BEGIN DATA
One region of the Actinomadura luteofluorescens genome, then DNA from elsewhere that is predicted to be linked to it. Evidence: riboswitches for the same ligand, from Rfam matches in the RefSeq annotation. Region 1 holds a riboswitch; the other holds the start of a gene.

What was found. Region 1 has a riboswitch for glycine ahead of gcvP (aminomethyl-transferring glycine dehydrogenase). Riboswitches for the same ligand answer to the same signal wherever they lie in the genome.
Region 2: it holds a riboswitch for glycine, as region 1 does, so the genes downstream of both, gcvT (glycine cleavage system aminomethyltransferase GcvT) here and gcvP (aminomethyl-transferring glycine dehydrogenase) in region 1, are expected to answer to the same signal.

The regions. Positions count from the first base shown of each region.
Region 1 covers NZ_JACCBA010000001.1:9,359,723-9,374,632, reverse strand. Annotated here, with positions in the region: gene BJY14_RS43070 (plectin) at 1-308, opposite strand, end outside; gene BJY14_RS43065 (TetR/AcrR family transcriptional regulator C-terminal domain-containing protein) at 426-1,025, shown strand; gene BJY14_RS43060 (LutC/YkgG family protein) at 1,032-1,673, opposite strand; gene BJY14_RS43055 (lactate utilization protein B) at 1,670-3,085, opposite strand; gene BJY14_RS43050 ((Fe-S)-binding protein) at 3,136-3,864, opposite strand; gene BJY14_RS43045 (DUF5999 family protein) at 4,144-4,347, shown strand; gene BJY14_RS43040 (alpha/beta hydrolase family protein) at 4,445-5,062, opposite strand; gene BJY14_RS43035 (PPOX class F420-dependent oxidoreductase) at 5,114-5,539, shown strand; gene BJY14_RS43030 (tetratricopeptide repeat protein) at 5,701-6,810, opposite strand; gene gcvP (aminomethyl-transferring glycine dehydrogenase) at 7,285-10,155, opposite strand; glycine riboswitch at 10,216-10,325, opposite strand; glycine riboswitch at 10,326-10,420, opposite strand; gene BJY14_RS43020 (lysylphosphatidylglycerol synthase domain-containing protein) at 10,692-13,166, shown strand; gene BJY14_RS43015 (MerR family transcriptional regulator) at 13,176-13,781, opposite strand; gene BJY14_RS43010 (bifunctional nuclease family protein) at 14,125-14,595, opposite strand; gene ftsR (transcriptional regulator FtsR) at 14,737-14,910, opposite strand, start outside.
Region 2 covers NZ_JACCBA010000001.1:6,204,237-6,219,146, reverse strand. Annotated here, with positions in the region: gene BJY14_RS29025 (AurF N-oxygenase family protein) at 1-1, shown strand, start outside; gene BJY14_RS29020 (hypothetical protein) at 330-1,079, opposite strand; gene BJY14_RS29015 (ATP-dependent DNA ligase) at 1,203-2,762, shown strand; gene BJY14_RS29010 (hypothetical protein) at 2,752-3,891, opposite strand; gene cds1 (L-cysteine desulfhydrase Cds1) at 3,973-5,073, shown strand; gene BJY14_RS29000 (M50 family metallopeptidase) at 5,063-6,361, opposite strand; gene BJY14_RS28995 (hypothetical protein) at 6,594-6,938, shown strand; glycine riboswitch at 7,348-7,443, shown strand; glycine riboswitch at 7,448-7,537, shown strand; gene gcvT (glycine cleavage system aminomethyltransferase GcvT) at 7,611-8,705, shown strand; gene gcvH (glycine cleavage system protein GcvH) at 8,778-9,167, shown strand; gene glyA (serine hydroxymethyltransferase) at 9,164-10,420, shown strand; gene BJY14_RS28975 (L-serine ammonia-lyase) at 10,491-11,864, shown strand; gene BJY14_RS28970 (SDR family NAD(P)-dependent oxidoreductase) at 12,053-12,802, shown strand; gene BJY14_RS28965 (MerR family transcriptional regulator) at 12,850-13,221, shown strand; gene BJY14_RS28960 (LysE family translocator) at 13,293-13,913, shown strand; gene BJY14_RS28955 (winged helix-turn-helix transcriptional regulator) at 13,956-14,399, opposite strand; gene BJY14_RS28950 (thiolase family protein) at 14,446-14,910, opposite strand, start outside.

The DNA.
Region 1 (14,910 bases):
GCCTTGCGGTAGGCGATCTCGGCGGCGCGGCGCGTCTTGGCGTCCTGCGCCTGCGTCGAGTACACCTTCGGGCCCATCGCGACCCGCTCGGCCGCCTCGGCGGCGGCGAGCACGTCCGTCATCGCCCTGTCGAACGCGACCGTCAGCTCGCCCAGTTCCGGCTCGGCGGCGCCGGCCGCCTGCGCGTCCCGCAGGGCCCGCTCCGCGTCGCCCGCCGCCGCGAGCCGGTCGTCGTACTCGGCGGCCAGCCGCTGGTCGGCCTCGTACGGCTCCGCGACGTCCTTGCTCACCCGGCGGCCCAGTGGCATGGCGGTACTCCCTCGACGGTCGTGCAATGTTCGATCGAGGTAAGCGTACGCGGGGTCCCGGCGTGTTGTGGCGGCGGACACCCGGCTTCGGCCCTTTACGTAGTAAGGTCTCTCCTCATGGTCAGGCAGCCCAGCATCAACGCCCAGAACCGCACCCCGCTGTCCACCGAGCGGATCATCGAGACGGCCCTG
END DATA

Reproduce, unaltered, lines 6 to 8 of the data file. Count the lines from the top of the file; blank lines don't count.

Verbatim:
Region 2 covers NZ_JACCBA010000001.1:6,204,237-6,219,146, reverse strand. Annotated here, with positions in the region: gene BJY14_RS29025 (AurF N-oxygenase family protein) at 1-1, shown strand, start outside; gene BJY14_RS29020 (hypothetical protein) at 330-1,079, opposite strand; gene BJY14_RS29015 (ATP-dependent DNA ligase) at 1,203-2,762, shown strand; gene BJY14_RS29010 (hypothetical protein) at 2,752-3,891, opposite strand; gene cds1 (L-cysteine desulfhydrase Cds1) at 3,973-5,073, shown strand; gene BJY14_RS29000 (M50 family metallopeptidase) at 5,063-6,361, opposite strand; gene BJY14_RS28995 (hypothetical protein) at 6,594-6,938, shown strand; glycine riboswitch at 7,348-7,443, shown strand; glycine riboswitch at 7,448-7,537, shown strand; gene gcvT (glycine cleavage system aminomethyltransferase GcvT) at 7,611-8,705, shown strand; gene gcvH (glycine cleavage system protein GcvH) at 8,778-9,167, shown strand; gene glyA (serine hydroxymethyltransferase) at 9,164-10,420, shown strand; gene BJY14_RS28975 (L-serine ammonia-lyase) at 10,491-11,864, shown strand; gene BJY14_RS28970 (SDR family NAD(P)-dependent oxidoreductase) at 12,053-12,802, shown strand; gene BJY14_RS28965 (MerR family transcriptional regulator) at 12,850-13,221, shown strand; gene BJY14_RS28960 (LysE family translocator) at 13,293-13,913, shown strand; gene BJY14_RS28955 (winged helix-turn-helix transcriptional regulator) at 13,956-14,399, opposite strand; gene BJY14_RS28950 (thiolase family protein) at 14,446-14,910, opposite strand, start outside.

The DNA.
Region 1 (14,910 bases):